The Earth's magnetic field is like that produced by a large bar magnet. However, the interior of the Earth is not permanently magnetized. The magnetic field may be explained by the dynamo theory. In this theory, the magnetic field is produced by rotation of Earth's fluid metallic core.
The strength of the magnetic field is not uniform over the surface of the Earth. Variations in the magnetic field (anomalies) are related to the nature of the rocks of the Earth's crust. Most anomalies in the oceans can be related to either oceanic ridges or deep-sea trenches.
Explorer 1, the United States' first successful satellite, was launched on Jan. 31, 1958. Data from Explorer 1 led to the first discovery using an artificial satellite, the Van Allen Belts.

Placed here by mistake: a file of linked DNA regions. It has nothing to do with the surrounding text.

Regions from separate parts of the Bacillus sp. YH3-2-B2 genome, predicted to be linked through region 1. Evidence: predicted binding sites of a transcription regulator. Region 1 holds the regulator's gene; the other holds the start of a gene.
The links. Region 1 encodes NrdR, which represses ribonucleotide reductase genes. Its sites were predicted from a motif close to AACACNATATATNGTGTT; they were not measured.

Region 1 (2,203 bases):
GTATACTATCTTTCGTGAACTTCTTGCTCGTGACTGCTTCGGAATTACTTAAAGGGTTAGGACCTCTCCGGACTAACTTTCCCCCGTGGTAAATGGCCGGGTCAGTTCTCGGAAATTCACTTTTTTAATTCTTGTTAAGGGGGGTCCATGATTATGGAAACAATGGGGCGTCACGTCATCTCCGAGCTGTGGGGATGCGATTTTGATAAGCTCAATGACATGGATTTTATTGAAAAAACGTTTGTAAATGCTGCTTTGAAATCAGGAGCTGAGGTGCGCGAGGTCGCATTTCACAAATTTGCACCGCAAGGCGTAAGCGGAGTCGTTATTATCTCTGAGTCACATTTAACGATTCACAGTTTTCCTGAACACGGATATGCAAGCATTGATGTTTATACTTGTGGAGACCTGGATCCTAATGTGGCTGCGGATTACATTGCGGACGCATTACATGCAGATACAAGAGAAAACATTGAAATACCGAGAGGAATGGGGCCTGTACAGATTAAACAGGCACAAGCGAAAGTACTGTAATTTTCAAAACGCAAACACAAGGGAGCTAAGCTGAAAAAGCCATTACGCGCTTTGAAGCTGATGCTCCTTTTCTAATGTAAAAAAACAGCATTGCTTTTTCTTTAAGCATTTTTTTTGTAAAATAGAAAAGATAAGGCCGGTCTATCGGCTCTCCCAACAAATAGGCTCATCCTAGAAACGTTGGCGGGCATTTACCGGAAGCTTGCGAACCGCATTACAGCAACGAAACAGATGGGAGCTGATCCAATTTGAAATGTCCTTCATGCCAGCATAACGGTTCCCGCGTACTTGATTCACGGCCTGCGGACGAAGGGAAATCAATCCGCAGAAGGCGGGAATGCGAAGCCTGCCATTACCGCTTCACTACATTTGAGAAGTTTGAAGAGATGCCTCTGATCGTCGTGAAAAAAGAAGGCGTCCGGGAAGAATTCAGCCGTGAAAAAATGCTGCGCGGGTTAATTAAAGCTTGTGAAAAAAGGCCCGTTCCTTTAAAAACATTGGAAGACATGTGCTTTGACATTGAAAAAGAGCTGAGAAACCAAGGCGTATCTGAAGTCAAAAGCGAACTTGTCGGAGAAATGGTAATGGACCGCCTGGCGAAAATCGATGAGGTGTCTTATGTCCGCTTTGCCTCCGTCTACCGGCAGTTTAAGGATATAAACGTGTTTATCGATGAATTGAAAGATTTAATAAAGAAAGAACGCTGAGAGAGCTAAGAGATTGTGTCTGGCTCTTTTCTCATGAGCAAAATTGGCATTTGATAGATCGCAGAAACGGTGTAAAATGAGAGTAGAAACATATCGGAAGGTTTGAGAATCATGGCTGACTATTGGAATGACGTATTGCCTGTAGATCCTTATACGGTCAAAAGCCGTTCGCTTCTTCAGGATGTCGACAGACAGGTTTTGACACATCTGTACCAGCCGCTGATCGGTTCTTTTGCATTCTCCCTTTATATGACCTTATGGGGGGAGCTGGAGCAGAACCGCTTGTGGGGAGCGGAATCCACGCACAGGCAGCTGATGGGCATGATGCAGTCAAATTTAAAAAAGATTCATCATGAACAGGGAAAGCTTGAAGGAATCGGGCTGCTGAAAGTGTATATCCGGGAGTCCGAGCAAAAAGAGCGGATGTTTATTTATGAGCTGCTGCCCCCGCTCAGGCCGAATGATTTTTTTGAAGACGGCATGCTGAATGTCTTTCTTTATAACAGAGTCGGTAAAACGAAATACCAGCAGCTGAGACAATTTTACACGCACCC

Charged particles such as protons or electrons, may be trapped by the Earth's magnetic field. These trapped particles that surround the Earth are called the Van Allen Radiation Belts, after their discoverer, Dr. James Van Allen.
Clouds of ionized (electrically charged) gases from the solar wind become trapped in the magnetosphere to form the aurorae or northern lights (aurora borealis) and southern lights (aurora australis). The aurorae generally occur at altitudes above 100 kilometers (60 miles) in rings about 17 degrees from the magnetic poles. These images show spectacular views of Earth's aurorae taken by astronauts aboard the Space Shuttle.